by guest on June 13, 2013
plemental Fig. 1). Consistent with this result, and the idea that
non-T cell-derived IFN-g can play a major role, we noted that
IFN-g+cells were readily detectable in the non-T cell fraction of
our restimulation cultures, and that when WT T cells were trans-
ferred into IFN-g2/2sOVA Rag22/2recipients, the percentage of
IFN-g+donor cells was dramatically reduced (Fig. 2A, 2B, and
Supplemental Fig. 2). In contrast, genetic ablation of IFN-g had
little effect on T cell TNF-a or IL-2 production whether in sOVA
Rag22/2or Rag22/2host (Fig. 2B and data not shown). Together
with previous studies (13), these data indicate that both T cell- and
non-T cell-derived IFN-g can limit Th17-type inflammation in
To better define the mechanism for IFN-g–mediated suppres-
sion, we compared the ability of STAT1- and T-bet–deficient
T cells to generate Th17 responses in sOVA Rag22/2hosts. We
found that, although each exhibited a hyper-Th17 phenotype rel-
ative to WT controls, IL-17 production was greater in T-bet2/2
donors than in STAT12/2counterparts (Fig. 3 and Supplemental
Fig. 1). To ask whether they operate in the same inhibitory
pathway, we generated donor mice lacking both T-bet and
STAT1 (T-bet2/23 STAT12/2DO11), and compared Th17 re-
sponses with those of T-bet– or STAT1-deficient donors. Surpris-
ingly, when both T-bet and STAT1 were deleted, there was no
additive effect, with the double-deficient cells instead behaving
more like STAT12/2cells (Fig. 3A, 3B). The loss of T-bet and or
STAT1 led to similarly profound defects in IFN-g production and
had little impact on TNF-a or IL-2 (Fig. 3 and data not shown).
Taken together, these data imply that hyper-Th17 phenotype of
T-bet–deficient donors cannot be fully explained by a lack of
STAT1-dependent regulation. Furthermore, though STAT1 is
known to be a potent inducer of T-bet, these data also argue that
the milder hyper-Th17 phenotype of STAT1-deficient donors
cannot be fully explained by a lack of T-bet.
Aside from IL-17 production, there were other notable differ-
ences in the behavior of STAT1- and T-bet–deficient donors in
sOVA Ra22/2hosts. Whether T-bet2/2or T-bet+/+, STAT1-defi-
cient T cells did not proliferate to the same extent as either WT or
T-bet2/2counterparts (Fig. 4B). Unlike the hyper-Th17 pheno-
type, this hypoproliferative phenotype cannot be explained by the
loss of IFN-g since, paradoxically, donor T cells were hyper-
proliferative in the absence of IFN-g (Fig. 4A). Compared to T-
bet2/2counterparts, STAT12/2donors also produced more IL-4
and IL-13, two known Th17 inhibitors (Fig. 4C) (7, 8, 43). To
determine the impact of this increased Th2-type response, we
compared IL-17 production from donors lacking STAT1 with that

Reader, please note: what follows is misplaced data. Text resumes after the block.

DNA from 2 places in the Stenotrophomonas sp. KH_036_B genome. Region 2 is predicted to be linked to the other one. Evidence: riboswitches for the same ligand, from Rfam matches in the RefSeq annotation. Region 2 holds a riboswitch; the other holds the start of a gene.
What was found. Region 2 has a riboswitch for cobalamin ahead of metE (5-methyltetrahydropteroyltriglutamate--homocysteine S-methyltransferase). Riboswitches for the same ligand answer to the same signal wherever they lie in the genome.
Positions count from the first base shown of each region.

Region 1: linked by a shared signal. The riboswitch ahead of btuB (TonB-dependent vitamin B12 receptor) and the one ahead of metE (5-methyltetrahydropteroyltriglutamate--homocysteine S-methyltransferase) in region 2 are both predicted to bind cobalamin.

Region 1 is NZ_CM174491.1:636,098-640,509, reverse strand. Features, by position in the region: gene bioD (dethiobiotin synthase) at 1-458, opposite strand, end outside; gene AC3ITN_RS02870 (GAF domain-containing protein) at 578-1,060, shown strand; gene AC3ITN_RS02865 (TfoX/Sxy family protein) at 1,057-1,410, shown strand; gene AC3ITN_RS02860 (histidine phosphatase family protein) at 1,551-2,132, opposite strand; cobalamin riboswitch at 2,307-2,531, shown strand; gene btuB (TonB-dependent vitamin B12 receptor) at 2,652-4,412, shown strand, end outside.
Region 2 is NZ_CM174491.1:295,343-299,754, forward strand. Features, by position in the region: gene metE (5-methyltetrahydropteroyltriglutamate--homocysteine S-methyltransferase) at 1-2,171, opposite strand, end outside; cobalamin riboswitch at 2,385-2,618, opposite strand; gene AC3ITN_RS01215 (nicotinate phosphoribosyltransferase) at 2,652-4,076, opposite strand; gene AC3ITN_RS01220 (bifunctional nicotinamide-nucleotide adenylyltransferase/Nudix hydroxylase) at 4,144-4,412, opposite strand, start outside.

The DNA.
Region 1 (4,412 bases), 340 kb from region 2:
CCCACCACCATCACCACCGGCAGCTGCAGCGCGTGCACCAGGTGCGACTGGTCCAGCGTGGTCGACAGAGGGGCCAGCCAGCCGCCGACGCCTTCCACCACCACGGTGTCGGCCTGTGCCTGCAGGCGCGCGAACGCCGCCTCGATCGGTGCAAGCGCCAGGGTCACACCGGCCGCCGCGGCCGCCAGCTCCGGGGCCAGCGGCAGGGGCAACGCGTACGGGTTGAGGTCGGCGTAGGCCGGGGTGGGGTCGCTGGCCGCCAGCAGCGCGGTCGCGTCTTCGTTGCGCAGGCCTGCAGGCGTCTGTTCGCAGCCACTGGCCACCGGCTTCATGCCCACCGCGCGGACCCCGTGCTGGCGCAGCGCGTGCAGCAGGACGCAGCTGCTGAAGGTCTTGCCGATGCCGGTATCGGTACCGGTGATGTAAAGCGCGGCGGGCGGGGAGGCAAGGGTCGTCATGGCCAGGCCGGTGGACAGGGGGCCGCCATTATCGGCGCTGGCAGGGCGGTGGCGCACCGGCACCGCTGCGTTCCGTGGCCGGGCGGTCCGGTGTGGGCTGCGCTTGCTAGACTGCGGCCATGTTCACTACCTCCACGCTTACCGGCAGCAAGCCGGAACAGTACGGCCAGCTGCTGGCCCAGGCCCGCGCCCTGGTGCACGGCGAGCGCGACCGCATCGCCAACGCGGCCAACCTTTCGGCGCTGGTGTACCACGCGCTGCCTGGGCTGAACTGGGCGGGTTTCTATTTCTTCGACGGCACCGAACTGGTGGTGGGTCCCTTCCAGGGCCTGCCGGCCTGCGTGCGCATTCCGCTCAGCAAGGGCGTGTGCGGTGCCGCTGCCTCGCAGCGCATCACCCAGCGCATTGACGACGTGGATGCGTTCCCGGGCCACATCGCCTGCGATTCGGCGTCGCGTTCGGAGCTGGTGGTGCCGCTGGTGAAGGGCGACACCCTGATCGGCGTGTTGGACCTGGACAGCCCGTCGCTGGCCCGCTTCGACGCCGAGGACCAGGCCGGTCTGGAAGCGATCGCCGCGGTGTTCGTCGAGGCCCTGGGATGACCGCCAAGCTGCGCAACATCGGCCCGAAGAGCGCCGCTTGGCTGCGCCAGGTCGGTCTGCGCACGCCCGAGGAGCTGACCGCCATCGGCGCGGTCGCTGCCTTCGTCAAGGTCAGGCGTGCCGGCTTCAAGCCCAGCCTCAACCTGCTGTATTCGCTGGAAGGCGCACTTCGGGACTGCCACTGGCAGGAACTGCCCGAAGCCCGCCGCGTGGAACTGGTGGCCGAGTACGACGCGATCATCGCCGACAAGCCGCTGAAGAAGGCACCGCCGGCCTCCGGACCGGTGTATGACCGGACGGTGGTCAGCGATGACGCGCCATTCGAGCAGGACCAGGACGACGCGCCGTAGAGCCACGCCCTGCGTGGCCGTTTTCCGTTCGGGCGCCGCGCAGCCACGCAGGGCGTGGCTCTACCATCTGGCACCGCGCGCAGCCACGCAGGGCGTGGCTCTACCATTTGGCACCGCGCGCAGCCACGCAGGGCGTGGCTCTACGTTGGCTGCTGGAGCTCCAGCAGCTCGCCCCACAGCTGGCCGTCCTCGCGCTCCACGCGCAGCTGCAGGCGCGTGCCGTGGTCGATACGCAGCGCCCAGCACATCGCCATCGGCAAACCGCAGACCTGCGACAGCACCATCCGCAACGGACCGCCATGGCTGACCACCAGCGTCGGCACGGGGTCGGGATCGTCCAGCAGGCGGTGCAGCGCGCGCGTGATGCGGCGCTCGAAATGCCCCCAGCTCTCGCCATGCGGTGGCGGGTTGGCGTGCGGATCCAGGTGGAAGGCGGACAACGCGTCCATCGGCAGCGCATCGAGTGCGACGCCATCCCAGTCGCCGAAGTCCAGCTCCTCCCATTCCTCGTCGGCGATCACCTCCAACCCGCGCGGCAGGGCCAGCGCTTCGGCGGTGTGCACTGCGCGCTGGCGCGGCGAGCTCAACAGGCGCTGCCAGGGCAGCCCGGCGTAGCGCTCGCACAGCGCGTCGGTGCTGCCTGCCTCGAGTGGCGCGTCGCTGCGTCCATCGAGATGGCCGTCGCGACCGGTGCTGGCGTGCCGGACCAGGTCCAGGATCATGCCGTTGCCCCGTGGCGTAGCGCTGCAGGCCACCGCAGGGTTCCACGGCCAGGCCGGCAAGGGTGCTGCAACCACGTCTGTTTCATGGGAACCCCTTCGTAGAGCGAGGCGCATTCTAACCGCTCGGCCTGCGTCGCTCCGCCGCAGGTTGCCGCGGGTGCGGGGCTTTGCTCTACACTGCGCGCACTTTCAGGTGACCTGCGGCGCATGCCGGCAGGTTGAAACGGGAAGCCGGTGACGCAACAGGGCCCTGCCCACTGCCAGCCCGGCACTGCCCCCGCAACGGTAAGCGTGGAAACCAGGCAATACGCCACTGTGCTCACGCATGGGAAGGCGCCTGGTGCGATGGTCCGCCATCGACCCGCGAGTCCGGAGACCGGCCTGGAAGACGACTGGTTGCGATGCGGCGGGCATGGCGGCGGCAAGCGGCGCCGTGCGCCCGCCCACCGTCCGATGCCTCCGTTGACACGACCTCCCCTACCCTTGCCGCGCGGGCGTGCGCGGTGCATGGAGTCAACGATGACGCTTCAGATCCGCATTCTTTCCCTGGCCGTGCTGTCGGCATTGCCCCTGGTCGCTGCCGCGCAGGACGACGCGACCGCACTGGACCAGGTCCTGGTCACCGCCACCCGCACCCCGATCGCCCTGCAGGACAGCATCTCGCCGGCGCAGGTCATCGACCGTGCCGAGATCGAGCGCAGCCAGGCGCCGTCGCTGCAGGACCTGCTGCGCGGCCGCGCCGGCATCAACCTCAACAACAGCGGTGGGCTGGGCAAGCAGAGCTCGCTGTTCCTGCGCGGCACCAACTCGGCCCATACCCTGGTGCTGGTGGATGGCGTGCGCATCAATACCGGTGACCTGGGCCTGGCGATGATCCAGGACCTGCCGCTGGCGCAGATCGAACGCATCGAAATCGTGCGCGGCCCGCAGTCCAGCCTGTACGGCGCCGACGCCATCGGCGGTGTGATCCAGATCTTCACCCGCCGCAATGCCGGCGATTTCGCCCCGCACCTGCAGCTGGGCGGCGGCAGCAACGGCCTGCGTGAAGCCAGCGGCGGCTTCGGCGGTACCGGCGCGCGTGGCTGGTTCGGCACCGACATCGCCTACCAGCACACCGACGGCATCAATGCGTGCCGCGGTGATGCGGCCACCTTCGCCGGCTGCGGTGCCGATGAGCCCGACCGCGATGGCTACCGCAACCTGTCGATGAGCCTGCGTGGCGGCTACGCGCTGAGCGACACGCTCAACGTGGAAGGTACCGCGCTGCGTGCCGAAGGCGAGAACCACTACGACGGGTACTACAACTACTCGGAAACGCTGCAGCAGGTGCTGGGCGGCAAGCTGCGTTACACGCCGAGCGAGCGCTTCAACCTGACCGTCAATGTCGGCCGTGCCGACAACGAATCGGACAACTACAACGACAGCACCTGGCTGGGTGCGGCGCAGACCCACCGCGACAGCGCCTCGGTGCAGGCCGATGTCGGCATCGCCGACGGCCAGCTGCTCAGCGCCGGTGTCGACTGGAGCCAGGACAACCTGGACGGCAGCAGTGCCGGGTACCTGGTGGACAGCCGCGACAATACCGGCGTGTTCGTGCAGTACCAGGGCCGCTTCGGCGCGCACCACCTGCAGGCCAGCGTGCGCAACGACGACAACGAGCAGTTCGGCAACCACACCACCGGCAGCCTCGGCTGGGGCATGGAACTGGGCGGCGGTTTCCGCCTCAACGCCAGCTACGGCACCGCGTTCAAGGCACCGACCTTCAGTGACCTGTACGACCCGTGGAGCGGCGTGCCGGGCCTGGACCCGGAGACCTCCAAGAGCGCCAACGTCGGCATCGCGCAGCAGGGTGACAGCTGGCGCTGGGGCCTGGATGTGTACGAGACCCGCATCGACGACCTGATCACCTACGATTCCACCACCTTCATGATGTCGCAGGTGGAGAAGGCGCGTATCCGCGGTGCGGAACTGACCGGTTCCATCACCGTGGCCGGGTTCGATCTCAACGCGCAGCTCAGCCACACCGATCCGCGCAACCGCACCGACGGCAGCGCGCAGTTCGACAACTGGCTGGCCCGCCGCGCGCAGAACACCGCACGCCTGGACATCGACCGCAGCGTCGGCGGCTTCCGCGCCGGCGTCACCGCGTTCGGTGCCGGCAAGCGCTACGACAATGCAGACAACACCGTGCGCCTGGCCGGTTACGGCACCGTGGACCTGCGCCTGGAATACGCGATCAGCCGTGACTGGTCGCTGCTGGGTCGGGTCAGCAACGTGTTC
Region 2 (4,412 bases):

of donors lacking STAT1 and IL-4Ra, a shared receptor compo-
nent for IL-4 and IL-13. Relative to STAT1-deficient counterparts,
the compound loss STAT1 and IL-4Ra had little effect on IL-17
but did lead to significant reductions in IL-4 and IL-13 (data not
Direct evidence for both T-bet– and STAT1-dependent
regulation of Th17 responses
To complement our in vivo studies, we used an in vitro model
where Th17 differentiation could be monitored in the presence or
absence ofSTAT1-activatingcytokines.Asexpected, we foundthat
WT T cells produced IFN-g and almost no IL-17 in nonpolar-
izing cultures. The inverse was true in Th17-polarizing cultures,
where they produced little IFN-g and significantly more IL-17
(Fig. 5A). Recombinant IFN-g had little impact on WT T cells,
whereas IL-27 had dramatic effects, inducing IFN-g production
and suppressing Th17-type cytokines (Fig. 5A, 5B). IFN-g–de-
ficient T cells produced almost twice as much IL-17 as WT coun-
terparts under Th17 conditions, and in this case, both IFN-g and
IL-27 could suppress the Th17 response (Fig. 5A, 5B). Given that
IFN-g could suppress IL-17 production only in an IFN-g–deficient
exhibit a hyper-Th17 phenotype during systemic
autoimmune disease. A, Naive T cells were puri-
STAT12/2DO11.10 mice and adoptively trans-
percentage of cytokine-positivedonorcells (CD4+
DO11.10+) on day 7 posttransfer. B, Data are
compiled from three to five experiments. Single
asterisk denotes statistically significant differences
between the indicated group and WT donors.
Double asterisk denotes significant differences be-
0.05. See Supplemental Fig. 1 for additional IL-
T-bet– and STAT1-deficient T cells
The Journal of Immunology 6465
by guest on June 13, 2013
setting, these data imply that IFN-g responsiveness is rapidly
saturated by autocrine IFN-g production in WT cells. In contrast,
because IL-27 could suppress in either WT or IFN-g2/2cultures,
these data also suggest that its anti-Th17 capacity is independent
of its pro-Th1 capacity and, perhaps, hint at a level of cooperation,
with IL-27 retaining the ability to suppress IL-17 production when
cells become insensitive to IFN-g.
As with the in vivo model, T-bet– and STAT1-deficient T cells
exhibited a hypo-Th1, hyper-Th17 phenotype during in vitro dif-
ferentiation. Under Th17 polarizing conditions, they each produced
T-bet– and STAT1-deficient donor T cells in
sOVA Rag22/2mice. A, Naive T cells were
purified from either WT or IFN-g2/2DO11.10
mice and then adoptively transferred into either
WT or IFN-g2/2sOVA Rag22/2hosts. At 7
d posttransfer, lymphocytes were stained di-
rectly ex vivo for flow cytometry. Shown are the
percentages of total and activated donor T cells
(CD4+DO11.10+; CD25+or CD44high). B, Na-
ive T cells were purified from WT, T-bet2/2,
STAT12/2, or T-bet2/23 STAT12/2DO11
mice and transferred into sOVA Rag22/2hosts.
Shown are the percentages of total and activated
donor T cells after 7 d. A and B, Data are
compiled from three individual experiments. An